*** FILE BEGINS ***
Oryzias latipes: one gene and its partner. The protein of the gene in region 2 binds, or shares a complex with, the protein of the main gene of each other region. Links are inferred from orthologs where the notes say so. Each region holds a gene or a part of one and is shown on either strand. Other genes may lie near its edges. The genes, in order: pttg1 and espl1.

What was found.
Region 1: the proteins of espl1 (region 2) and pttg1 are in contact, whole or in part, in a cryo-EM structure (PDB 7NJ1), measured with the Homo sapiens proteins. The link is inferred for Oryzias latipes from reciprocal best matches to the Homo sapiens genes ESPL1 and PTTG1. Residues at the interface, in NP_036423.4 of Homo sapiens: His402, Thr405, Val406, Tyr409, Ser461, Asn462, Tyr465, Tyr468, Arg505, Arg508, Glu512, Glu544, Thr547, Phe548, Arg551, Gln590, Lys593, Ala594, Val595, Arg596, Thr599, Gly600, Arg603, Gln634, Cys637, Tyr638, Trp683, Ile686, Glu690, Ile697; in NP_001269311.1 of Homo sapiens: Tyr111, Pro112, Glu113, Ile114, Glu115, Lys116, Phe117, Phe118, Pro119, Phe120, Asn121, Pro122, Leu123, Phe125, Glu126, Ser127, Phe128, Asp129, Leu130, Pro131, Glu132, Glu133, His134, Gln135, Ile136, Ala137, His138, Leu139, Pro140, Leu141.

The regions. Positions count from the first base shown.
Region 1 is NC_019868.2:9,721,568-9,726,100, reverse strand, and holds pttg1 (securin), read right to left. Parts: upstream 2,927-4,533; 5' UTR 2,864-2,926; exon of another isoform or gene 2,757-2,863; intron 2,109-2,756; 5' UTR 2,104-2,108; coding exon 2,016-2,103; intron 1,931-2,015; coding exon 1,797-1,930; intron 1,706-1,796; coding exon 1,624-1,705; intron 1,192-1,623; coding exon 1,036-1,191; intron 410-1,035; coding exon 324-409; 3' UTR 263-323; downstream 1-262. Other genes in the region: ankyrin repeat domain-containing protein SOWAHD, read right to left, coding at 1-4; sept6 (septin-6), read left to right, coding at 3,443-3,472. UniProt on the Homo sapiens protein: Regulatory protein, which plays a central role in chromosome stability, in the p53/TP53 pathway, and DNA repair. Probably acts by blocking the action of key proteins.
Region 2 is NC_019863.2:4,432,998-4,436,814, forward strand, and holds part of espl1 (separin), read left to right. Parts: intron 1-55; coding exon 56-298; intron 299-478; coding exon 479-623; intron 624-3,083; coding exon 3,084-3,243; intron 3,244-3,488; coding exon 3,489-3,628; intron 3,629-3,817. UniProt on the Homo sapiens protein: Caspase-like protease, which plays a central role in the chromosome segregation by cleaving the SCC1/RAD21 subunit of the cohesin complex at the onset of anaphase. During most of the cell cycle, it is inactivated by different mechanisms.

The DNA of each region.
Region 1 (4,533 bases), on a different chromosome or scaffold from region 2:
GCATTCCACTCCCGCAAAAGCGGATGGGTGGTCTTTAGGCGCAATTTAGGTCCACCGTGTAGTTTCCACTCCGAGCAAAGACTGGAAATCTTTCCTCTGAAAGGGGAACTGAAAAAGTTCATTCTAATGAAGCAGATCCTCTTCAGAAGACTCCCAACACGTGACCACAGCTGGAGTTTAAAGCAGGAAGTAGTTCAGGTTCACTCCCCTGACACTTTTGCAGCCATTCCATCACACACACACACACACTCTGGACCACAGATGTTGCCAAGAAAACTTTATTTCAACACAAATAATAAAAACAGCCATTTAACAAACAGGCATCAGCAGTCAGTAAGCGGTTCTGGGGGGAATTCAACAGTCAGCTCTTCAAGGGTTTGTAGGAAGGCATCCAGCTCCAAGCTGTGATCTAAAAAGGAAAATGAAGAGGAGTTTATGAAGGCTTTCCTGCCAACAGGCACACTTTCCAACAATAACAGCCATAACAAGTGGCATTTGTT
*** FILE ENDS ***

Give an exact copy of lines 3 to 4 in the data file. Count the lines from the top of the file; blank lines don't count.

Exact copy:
Region 1: the proteins of espl1 (region 2) and pttg1 are in contact, whole or in part, in a cryo-EM structure (PDB 7NJ1), measured with the Homo sapiens proteins. The link is inferred for Oryzias latipes from reciprocal best matches to the Homo sapiens genes ESPL1 and PTTG1. Residues at the interface, in NP_036423.4 of Homo sapiens: His402, Thr405, Val406, Tyr409, Ser461, Asn462, Tyr465, Tyr468, Arg505, Arg508, Glu512, Glu544, Thr547, Phe548, Arg551, Gln590, Lys593, Ala594, Val595, Arg596, Thr599, Gly600, Arg603, Gln634, Cys637, Tyr638, Trp683, Ile686, Glu690, Ile697; in NP_001269311.1 of Homo sapiens: Tyr111, Pro112, Glu113, Ile114, Glu115, Lys116, Phe117, Phe118, Pro119, Phe120, Asn121, Pro122, Leu123, Phe125, Glu126, Ser127, Phe128, Asp129, Leu130, Pro131, Glu132, Glu133, His134, Gln135, Ile136, Ala137, His138, Leu139, Pro140, Leu141.

The regions. Positions count from the first base shown.